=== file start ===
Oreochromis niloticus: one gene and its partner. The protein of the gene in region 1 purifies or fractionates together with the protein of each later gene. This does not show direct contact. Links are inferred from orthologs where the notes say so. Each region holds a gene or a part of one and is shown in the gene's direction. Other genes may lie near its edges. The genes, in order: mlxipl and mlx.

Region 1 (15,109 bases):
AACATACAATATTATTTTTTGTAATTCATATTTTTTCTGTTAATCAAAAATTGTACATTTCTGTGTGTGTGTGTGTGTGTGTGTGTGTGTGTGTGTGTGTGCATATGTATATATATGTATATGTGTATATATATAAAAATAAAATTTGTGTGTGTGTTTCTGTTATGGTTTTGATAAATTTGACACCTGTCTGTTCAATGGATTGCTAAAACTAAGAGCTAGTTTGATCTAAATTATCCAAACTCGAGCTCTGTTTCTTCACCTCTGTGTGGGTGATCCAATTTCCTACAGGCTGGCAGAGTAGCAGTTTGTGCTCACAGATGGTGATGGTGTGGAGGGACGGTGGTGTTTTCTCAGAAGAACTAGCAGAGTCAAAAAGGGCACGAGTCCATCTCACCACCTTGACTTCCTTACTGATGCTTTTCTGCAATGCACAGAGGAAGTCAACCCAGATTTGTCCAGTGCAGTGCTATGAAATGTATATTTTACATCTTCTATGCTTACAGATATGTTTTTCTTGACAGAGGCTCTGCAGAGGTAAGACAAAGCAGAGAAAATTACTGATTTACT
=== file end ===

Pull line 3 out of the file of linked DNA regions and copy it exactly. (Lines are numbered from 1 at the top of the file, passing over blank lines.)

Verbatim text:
AACATACAATATTATTTTTTGTAATTCATATTTTTTCTGTTAATCAAAAATTGTACATTTCTGTGTGTGTGTGTGTGTGTGTGTGTGTGTGTGTGTGTGTGCATATGTATATATATGTATATGTGTATATATATAAAAATAAAATTTGTGTGTGTGTTTCTGTTATGGTTTTGATAAATTTGACACCTGTCTGTTCAATGGATTGCTAAAACTAAGAGCTAGTTTGATCTAAATTATCCAAACTCGAGCTCTGTTTCTTCACCTCTGTGTGGGTGATCCAATTTCCTACAGGCTGGCAGAGTAGCAGTTTGTGCTCACAGATGGTGATGGTGTGGAGGGACGGTGGTGTTTTCTCAGAAGAACTAGCAGAGTCAAAAAGGGCACGAGTCCATCTCACCACCTTGACTTCCTTACTGATGCTTTTCTGCAATGCACAGAGGAAGTCAACCCAGATTTGTCCAGTGCAGTGCTATGAAATGTATATTTTACATCTTCTATGCTTACAGATATGTTTTTCTTGACAGAGGCTCTGCAGAGGTAAGACAAAGCAGAGAAAATTACTGATTTACT